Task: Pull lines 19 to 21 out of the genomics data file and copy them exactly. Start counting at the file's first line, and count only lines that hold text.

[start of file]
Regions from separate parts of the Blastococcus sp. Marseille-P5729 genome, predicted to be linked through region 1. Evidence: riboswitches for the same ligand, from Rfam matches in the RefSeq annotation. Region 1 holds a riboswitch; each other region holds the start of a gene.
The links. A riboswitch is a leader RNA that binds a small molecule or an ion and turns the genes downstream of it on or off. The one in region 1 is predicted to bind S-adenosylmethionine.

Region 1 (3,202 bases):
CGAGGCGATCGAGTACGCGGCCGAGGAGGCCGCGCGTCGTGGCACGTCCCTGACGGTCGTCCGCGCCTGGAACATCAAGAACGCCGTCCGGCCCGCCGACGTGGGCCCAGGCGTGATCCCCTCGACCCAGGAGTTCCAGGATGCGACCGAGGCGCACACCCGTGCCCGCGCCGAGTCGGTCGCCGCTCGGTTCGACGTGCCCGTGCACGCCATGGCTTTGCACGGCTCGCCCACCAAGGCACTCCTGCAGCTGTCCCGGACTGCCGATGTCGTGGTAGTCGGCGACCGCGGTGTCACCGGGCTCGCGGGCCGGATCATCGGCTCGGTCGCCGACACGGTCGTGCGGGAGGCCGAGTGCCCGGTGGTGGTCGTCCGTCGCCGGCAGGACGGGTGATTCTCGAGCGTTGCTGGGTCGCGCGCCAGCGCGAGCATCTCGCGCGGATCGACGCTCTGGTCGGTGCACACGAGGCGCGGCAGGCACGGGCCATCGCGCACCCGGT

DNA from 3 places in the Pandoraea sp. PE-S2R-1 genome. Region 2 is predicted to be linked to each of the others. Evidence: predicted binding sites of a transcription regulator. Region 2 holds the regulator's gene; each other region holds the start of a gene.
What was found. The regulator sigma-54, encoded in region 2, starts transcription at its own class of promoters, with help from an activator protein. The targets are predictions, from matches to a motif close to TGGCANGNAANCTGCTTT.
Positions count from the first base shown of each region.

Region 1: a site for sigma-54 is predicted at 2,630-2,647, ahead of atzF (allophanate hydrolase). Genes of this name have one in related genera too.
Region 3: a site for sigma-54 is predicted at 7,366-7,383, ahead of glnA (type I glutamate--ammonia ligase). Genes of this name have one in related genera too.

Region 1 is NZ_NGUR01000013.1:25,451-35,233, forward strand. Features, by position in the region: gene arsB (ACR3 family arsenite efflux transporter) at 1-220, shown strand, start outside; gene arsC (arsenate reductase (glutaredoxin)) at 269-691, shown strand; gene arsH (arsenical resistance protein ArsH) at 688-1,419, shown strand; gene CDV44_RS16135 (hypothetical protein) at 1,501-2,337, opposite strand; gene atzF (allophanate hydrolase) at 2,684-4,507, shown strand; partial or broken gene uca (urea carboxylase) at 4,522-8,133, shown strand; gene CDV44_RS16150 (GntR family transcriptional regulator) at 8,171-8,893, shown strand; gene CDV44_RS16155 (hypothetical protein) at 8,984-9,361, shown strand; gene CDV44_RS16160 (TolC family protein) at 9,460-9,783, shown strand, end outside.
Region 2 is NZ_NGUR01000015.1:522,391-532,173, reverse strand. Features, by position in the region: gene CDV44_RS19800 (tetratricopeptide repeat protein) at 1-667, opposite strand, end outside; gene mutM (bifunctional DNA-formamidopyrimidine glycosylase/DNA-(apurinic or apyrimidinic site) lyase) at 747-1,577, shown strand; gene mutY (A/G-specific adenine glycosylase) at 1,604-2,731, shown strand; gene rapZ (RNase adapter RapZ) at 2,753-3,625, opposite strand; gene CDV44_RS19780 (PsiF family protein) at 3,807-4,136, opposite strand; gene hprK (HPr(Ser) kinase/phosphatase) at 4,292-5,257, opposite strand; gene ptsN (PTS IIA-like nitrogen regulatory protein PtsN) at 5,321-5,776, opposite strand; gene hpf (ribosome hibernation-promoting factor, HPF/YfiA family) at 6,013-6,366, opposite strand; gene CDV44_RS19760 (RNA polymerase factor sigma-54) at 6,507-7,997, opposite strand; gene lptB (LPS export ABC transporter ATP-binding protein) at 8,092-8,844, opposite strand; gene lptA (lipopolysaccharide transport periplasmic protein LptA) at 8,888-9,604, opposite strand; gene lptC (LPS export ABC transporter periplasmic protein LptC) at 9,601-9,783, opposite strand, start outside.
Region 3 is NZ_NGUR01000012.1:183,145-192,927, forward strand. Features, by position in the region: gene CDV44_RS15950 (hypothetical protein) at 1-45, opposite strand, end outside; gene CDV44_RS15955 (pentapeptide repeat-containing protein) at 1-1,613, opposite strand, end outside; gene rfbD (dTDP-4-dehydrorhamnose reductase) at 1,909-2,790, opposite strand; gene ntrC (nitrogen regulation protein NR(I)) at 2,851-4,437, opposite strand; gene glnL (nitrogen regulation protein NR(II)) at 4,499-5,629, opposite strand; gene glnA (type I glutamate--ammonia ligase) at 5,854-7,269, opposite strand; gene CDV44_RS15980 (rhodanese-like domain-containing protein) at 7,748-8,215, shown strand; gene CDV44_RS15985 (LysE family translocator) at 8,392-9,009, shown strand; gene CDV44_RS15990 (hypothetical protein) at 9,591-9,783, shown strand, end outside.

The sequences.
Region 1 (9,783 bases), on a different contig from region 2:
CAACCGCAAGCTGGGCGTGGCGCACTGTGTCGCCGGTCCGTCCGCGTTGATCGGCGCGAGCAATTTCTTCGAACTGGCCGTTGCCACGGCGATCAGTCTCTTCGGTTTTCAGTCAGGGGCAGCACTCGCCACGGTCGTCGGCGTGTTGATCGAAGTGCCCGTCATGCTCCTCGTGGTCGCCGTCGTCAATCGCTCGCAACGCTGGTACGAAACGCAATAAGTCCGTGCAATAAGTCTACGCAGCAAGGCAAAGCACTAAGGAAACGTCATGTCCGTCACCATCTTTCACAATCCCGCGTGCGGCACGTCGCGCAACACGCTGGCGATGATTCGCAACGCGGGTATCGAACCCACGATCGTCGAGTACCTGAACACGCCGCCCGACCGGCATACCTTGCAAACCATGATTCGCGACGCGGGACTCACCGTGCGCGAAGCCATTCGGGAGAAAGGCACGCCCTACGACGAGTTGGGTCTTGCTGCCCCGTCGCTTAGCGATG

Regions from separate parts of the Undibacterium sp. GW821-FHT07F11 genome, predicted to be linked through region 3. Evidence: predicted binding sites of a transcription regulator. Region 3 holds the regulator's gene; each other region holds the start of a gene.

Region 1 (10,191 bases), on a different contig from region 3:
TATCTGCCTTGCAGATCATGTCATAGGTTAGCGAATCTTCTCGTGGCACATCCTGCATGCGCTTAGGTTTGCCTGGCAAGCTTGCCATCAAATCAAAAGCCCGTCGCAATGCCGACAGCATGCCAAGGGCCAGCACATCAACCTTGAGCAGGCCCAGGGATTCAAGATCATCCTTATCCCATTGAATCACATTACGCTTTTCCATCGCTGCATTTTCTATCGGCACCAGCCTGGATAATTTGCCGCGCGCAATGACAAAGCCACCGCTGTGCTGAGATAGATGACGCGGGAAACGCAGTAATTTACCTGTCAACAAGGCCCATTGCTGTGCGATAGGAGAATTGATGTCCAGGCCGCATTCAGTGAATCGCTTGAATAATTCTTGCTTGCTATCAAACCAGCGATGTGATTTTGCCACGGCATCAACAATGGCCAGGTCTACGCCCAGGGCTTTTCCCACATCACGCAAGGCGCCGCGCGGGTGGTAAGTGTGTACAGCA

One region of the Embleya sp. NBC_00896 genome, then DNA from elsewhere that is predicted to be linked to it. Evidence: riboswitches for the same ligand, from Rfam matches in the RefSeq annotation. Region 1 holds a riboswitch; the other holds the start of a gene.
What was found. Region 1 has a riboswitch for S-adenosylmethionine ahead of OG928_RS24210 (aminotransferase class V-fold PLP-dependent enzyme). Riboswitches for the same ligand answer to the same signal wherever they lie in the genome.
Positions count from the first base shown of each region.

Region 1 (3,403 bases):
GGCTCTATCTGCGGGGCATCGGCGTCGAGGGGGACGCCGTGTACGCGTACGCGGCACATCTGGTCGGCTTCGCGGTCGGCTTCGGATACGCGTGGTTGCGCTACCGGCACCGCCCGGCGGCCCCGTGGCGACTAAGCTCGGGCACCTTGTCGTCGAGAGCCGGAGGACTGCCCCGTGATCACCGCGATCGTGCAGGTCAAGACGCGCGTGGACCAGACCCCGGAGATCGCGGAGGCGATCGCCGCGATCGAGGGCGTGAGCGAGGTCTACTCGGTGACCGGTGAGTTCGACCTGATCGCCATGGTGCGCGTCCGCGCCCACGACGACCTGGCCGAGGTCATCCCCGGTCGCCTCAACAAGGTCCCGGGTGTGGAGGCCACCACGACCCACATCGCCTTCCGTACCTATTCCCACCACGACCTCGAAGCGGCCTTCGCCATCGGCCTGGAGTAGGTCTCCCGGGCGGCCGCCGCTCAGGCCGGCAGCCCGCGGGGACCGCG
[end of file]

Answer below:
One region of the Embleya sp. NBC_00896 genome, then DNA from elsewhere that is predicted to be linked to it. Evidence: riboswitches for the same ligand, from Rfam matches in the RefSeq annotation. Region 1 holds a riboswitch; the other holds the start of a gene.
What was found. Region 1 has a riboswitch for S-adenosylmethionine ahead of OG928_RS24210 (aminotransferase class V-fold PLP-dependent enzyme). Riboswitches for the same ligand answer to the same signal wherever they lie in the genome.
Positions count from the first base shown of each region.